Title:
Stain solution which is devoid of phenol
Kind Code:
A1
Abstract:
The invention relates to a stain solution, which is devoid of phenol, for staining bacteria. Said solution contains at least one dye, one solvent and one of the following substances, or mixtures thereof, as a phenol substitute: 2-butoxy thylacetate, 2-phenylethanol, benzyl alcohol, 4-methoxyphenol or cyclohexanol.


Inventors:
Rauh, Andreas (Darmstadt, DE)
Grabis, Daniela (Schwetzingen, DE)
Thomas, Evangelos (Darmstadt, DE)
Meier, Dorothee (Bochum, DE)
Application Number:
10/276180
Publication Date:
05/13/2004
Filing Date:
11/14/2002
Assignee:
RAUH ANDREAS
GRABIS DANIELA
THOMAS EVANGELOS
MEIER DOROTHEE
Primary Class:
International Classes:
G01N33/48; C09B67/34; C12Q1/04; (IPC1-7): G01N31/00
View Patent Images:
Attorney, Agent or Firm:
MILLEN, WHITE, ZELANO & BRANIGAN, P.C. (2200 CLARENDON BLVD., ARLINGTON, VA, 22201, US)
Claims:
1. Phenol-free staining solution for bacteria, at least comprising a stain, a solvent and one of the substances 2-butoxyethyl acetate, 2-phenylethanol, benzyl alcohol, 4-methoxyphenol or cyclohexanol or mixtures thereof as phenol substitute.

2. Phenol-free staining solution according to claim 1, characterised in that the stain is an aniline stain.

3. Use of a staining solution according to one of claims 1 and 2 for staining bacterial specimens.

Description:
[0001] The invention relates to phenol-free staining solutions for microbiology.

[0002] The identification of bacteria plays a major role in many areas, such as, for example, clinical diagnostics. It is frequently necessary to identify mycobacteria, which include, inter alia, the pathogen of tuberculosis, or Gram-negative or Gram-positive bacteria.

[0003] Bacteria can be differentiated on the basis of their different cell-wall composition. Thus, Gram-positive bacteria can be differentiated from Gram-negative bacteria and acid-resistant bacteria (in particular mycobacteria) can be differentiated from non-acid-resistant bacteria.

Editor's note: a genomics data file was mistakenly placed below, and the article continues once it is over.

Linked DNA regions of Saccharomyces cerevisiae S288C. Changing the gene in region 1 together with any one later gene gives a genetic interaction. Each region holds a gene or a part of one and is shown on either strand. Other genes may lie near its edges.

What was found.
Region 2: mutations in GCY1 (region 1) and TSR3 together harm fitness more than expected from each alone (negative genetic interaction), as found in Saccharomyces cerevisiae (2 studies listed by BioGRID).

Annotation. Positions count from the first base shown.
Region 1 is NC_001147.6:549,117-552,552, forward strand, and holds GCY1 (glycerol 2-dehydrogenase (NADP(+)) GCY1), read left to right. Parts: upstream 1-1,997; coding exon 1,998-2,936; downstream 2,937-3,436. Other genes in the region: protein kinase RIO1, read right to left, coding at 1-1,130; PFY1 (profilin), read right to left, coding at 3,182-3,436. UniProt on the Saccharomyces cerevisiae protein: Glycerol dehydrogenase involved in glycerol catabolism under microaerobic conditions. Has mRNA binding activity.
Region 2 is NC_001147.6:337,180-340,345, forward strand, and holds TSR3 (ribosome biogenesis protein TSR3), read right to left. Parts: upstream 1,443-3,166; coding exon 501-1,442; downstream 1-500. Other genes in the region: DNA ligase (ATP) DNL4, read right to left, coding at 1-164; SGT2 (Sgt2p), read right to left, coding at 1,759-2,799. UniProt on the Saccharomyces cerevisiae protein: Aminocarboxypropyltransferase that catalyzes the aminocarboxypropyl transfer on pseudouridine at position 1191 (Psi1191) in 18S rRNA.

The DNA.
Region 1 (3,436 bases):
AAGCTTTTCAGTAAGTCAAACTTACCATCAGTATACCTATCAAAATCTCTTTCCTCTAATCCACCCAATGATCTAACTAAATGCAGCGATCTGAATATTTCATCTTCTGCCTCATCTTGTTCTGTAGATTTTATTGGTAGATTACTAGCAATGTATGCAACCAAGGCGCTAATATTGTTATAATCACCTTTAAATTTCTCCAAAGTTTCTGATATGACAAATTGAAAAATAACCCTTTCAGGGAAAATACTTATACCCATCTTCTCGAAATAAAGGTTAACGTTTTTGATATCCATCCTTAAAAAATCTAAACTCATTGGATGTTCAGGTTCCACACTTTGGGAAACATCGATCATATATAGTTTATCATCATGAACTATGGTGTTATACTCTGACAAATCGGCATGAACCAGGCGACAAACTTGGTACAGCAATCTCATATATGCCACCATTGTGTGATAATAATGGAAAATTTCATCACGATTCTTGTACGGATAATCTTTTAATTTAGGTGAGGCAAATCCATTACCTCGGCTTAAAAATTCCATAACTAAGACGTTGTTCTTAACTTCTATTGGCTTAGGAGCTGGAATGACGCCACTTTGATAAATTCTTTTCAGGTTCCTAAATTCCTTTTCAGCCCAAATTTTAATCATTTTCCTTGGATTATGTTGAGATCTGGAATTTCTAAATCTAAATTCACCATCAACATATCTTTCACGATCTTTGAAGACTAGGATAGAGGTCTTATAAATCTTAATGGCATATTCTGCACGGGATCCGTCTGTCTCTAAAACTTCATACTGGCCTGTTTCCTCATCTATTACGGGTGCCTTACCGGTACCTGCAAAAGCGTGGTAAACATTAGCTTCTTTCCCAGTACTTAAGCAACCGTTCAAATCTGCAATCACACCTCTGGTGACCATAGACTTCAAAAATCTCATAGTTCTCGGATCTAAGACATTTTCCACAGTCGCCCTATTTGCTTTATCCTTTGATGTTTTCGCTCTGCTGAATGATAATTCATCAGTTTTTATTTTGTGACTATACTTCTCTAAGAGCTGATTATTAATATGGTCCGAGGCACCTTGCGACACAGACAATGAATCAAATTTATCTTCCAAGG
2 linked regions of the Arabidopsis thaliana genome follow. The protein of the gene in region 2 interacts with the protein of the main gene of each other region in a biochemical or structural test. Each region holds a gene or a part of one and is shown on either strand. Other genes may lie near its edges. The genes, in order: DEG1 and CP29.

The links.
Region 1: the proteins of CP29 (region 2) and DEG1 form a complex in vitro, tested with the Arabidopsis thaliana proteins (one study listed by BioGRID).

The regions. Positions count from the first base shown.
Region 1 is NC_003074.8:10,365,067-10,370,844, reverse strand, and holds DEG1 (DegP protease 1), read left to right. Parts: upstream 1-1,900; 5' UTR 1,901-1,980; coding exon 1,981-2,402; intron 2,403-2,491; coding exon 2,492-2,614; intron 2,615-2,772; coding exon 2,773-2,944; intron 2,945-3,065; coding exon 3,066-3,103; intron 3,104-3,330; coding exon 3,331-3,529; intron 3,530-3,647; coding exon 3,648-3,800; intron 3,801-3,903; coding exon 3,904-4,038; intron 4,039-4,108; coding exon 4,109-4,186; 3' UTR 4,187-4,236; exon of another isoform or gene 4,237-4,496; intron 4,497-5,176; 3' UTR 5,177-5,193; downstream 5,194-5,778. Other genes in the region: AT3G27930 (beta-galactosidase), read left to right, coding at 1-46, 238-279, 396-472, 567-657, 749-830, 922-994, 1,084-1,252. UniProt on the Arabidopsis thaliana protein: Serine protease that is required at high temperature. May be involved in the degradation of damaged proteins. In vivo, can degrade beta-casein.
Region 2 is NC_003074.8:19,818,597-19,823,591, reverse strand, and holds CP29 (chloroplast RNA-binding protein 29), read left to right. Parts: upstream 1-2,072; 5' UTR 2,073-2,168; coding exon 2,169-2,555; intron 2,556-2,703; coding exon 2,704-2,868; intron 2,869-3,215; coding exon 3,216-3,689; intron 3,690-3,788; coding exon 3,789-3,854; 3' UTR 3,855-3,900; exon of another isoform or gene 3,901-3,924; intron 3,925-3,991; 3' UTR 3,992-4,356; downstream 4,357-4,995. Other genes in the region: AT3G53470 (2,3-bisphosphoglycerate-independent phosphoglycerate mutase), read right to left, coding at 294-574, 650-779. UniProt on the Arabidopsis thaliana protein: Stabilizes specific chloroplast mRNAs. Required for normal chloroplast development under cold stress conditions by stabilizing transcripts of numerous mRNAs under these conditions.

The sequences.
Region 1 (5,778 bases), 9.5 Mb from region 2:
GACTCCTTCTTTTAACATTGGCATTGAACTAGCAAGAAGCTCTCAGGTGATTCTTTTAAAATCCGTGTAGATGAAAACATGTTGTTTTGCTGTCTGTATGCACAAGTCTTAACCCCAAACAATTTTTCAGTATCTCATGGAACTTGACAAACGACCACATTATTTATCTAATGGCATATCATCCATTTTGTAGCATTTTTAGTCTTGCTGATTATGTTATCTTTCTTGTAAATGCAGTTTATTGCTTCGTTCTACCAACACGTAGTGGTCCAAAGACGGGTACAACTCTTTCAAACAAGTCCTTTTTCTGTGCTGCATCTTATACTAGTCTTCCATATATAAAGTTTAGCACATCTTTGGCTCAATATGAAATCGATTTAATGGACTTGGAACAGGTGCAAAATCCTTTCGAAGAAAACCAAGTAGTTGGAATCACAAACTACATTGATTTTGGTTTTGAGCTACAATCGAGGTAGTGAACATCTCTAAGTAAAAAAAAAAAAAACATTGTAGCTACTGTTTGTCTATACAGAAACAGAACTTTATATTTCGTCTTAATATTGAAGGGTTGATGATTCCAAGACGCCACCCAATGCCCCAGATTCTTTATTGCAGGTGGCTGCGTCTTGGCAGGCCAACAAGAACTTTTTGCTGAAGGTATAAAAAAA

[0004] Acid-resistant mycobacteria are usually detected by Ziehl-Neelsen staining. The stain used here is fuchsin, which is available from Merck KGaA, Germany, as, for example, carbolfuchsin solution for hot staining or as Tb-color staining test for cold staining. An alternative staining method for studies using the fluorescence microscope is auramine-rhodamine solution for staining. An important constituent of all staining solutions is phenol. For example, a conventional fuchsin staining solution comprises about 5% of phenol. Without phenol, fuchsin staining of acid-resistant mycobacteria has hitherto been impossible.

[0005] Addition of phenol has likewise hitherto been essential for Gram staining. This staining serves to differentiate between Gram-positive and Gram-negative bacteria. In this staining, aniline stains (for example Crystal Violet) are bound to a stain/iodine complex in the bacterial cell wall on subsequent treatment with iodine. Gram-positive bacteria bind the complex in such a way that it cannot be re-detached, even on decolorisation with alcohol/acetone. The structure of the cell wall of these bacteria differs from that of acid-resistant mycobacteria. Phenol can therefore be employed in some-what smaller amounts (about 0.4%) for these stainings. Without the addition of phenol, however, the staining is incomplete and weak.

[0006] Phenol is toxic (poison class 2), caustic and suspected of being carcinogenic. Considerable safety precautions therefore have to be taken during the preparation and use of phenol-containing staining solutions. In addition, phenol has an unpleasant odour, which is usually still present in the end product and easily adheres to hands and clothes.

[0007] The object of the present invention was therefore to develop a staining solution for bacteria which comprises no phenol. The staining solution should have comparable staining properties to conventional phenol-containing solutions.